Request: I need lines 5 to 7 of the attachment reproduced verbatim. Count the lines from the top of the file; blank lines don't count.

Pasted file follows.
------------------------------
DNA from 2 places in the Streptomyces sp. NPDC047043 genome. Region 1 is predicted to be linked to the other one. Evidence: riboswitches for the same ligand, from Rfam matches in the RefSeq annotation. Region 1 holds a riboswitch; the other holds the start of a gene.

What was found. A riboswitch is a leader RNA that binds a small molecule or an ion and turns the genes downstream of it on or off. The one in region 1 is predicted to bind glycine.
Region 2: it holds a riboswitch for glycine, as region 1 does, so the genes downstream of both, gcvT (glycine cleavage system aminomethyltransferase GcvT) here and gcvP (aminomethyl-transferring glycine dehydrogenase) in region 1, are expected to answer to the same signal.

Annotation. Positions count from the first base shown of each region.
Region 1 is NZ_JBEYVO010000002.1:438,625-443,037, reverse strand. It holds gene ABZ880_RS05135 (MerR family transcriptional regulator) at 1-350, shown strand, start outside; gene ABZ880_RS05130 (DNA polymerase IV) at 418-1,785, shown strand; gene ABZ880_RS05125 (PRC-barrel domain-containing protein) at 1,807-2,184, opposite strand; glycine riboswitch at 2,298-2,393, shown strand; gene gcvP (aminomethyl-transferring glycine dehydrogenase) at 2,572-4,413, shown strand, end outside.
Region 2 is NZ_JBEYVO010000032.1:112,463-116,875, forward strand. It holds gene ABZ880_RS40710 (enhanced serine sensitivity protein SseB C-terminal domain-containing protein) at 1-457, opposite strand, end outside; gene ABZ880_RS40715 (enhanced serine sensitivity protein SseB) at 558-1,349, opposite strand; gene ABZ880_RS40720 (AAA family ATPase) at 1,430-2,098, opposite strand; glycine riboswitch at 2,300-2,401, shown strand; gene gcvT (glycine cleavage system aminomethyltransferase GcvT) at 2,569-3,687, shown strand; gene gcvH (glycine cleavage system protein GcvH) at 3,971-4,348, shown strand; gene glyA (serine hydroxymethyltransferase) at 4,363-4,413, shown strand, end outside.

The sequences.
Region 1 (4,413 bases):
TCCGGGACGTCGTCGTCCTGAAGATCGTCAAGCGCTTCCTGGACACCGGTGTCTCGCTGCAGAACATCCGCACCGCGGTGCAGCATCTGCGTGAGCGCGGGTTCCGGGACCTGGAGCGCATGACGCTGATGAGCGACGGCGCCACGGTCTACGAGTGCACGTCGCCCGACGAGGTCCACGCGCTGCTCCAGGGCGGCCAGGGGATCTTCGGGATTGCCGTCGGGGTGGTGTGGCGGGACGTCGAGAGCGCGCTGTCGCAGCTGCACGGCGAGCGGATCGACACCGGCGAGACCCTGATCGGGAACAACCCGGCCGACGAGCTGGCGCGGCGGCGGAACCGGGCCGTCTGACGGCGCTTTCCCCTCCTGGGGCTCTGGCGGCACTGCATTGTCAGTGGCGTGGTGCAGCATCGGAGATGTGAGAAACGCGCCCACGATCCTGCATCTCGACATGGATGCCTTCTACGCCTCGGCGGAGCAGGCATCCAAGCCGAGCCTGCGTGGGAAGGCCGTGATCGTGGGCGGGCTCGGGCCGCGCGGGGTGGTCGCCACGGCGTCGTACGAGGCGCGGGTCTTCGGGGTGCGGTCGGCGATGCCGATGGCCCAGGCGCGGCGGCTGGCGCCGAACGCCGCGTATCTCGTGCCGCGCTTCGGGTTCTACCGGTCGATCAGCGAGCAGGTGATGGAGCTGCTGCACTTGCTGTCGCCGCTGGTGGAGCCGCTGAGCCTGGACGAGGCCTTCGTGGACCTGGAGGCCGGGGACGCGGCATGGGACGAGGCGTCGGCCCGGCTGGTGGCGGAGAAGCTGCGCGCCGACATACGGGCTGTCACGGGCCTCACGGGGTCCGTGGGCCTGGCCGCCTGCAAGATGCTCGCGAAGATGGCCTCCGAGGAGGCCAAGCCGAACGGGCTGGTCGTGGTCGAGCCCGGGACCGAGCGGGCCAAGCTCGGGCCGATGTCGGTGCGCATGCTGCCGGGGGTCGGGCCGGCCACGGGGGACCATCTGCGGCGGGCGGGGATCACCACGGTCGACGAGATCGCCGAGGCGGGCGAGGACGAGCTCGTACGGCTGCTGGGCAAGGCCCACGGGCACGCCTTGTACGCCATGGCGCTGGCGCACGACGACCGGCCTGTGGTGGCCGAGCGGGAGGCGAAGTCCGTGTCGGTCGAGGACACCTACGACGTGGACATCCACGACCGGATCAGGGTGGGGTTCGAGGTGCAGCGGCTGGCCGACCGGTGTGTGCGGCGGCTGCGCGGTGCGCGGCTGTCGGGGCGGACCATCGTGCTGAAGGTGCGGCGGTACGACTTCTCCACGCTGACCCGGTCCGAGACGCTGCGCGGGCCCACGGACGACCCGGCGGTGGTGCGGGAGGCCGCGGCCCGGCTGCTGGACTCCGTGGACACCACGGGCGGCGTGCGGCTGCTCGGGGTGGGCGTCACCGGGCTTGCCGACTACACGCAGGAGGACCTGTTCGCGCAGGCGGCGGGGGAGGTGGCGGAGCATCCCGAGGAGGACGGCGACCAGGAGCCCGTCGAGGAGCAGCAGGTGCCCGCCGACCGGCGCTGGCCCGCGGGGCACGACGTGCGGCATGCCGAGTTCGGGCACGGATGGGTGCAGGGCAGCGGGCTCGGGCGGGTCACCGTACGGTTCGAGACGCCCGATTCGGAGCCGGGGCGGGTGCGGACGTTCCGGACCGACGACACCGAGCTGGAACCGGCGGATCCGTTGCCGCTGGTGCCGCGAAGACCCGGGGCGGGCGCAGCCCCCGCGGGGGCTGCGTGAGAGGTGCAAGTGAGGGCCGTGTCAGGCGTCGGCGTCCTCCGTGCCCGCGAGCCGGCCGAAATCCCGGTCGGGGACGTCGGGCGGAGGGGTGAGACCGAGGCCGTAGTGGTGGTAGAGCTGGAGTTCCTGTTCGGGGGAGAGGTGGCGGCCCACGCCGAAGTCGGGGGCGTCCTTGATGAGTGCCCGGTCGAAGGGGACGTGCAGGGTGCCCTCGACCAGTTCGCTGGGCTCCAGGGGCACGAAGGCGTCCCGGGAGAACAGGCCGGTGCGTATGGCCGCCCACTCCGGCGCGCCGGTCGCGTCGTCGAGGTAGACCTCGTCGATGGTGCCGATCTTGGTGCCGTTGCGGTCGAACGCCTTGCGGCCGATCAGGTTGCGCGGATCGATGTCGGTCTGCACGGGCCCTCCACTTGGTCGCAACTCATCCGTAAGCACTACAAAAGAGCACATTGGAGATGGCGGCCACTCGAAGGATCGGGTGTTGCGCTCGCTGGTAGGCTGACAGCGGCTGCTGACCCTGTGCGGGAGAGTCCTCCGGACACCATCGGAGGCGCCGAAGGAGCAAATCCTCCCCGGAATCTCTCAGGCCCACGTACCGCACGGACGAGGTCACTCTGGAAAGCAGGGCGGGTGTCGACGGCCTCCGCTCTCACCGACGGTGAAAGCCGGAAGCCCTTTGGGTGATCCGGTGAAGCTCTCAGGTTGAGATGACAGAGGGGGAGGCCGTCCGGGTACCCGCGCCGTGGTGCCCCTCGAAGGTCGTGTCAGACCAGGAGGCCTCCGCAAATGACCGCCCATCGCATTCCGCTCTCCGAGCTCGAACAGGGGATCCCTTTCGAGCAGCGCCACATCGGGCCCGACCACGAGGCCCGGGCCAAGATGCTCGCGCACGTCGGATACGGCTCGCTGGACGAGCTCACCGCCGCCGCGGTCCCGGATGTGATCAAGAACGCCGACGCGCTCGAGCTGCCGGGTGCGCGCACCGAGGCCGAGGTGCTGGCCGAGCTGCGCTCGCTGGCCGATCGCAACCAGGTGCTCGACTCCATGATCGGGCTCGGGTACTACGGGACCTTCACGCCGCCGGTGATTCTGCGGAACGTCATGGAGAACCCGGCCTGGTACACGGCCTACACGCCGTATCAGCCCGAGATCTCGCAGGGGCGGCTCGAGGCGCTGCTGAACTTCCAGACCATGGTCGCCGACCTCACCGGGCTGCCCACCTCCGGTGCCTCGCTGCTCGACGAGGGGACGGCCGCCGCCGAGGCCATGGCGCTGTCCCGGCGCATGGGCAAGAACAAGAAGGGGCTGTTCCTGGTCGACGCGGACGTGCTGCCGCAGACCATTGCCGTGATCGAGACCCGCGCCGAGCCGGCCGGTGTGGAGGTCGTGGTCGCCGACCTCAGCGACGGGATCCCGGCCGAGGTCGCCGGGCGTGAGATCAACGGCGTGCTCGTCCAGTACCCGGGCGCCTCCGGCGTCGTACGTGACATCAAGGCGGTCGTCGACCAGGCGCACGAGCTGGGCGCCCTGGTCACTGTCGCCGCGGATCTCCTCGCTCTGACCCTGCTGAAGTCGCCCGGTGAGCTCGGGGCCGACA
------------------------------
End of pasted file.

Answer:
Region 1 is NZ_JBEYVO010000002.1:438,625-443,037, reverse strand. It holds gene ABZ880_RS05135 (MerR family transcriptional regulator) at 1-350, shown strand, start outside; gene ABZ880_RS05130 (DNA polymerase IV) at 418-1,785, shown strand; gene ABZ880_RS05125 (PRC-barrel domain-containing protein) at 1,807-2,184, opposite strand; glycine riboswitch at 2,298-2,393, shown strand; gene gcvP (aminomethyl-transferring glycine dehydrogenase) at 2,572-4,413, shown strand, end outside.
Region 2 is NZ_JBEYVO010000032.1:112,463-116,875, forward strand. It holds gene ABZ880_RS40710 (enhanced serine sensitivity protein SseB C-terminal domain-containing protein) at 1-457, opposite strand, end outside; gene ABZ880_RS40715 (enhanced serine sensitivity protein SseB) at 558-1,349, opposite strand; gene ABZ880_RS40720 (AAA family ATPase) at 1,430-2,098, opposite strand; glycine riboswitch at 2,300-2,401, shown strand; gene gcvT (glycine cleavage system aminomethyltransferase GcvT) at 2,569-3,687, shown strand; gene gcvH (glycine cleavage system protein GcvH) at 3,971-4,348, shown strand; gene glyA (serine hydroxymethyltransferase) at 4,363-4,413, shown strand, end outside.

The sequences.